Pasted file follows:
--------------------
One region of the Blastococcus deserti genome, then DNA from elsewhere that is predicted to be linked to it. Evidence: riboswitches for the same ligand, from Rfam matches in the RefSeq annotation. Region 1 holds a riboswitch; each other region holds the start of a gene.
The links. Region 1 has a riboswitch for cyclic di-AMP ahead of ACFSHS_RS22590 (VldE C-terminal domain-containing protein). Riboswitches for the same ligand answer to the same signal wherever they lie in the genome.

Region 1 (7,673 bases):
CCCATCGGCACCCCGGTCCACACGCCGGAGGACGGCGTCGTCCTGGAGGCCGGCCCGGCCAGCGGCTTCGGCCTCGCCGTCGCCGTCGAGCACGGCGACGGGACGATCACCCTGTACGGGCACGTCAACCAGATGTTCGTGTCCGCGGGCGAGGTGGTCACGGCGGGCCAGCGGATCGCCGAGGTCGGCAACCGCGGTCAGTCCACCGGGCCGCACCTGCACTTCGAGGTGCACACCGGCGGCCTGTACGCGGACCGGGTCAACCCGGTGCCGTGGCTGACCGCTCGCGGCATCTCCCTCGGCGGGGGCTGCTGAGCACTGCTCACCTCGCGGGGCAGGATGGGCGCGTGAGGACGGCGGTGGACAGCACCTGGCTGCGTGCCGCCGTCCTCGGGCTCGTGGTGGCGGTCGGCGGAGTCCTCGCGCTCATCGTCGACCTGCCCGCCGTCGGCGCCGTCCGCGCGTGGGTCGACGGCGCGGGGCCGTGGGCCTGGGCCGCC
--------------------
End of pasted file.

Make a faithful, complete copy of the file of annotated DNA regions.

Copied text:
One region of the Blastococcus deserti genome, then DNA from elsewhere that is predicted to be linked to it. Evidence: riboswitches for the same ligand, from Rfam matches in the RefSeq annotation. Region 1 holds a riboswitch; each other region holds the start of a gene.
The links. Region 1 has a riboswitch for cyclic di-AMP ahead of ACFSHS_RS22590 (VldE C-terminal domain-containing protein). Riboswitches for the same ligand answer to the same signal wherever they lie in the genome.

Region 1 (7,673 bases):
CCCATCGGCACCCCGGTCCACACGCCGGAGGACGGCGTCGTCCTGGAGGCCGGCCCGGCCAGCGGCTTCGGCCTCGCCGTCGCCGTCGAGCACGGCGACGGGACGATCACCCTGTACGGGCACGTCAACCAGATGTTCGTGTCCGCGGGCGAGGTGGTCACGGCGGGCCAGCGGATCGCCGAGGTCGGCAACCGCGGTCAGTCCACCGGGCCGCACCTGCACTTCGAGGTGCACACCGGCGGCCTGTACGCGGACCGGGTCAACCCGGTGCCGTGGCTGACCGCTCGCGGCATCTCCCTCGGCGGGGGCTGCTGAGCACTGCTCACCTCGCGGGGCAGGATGGGCGCGTGAGGACGGCGGTGGACAGCACCTGGCTGCGTGCCGCCGTCCTCGGGCTCGTGGTGGCGGTCGGCGGAGTCCTCGCGCTCATCGTCGACCTGCCCGCCGTCGGCGCCGTCCGCGCGTGGGTCGACGGCGCGGGGCCGTGGGCCTGGGCCGCC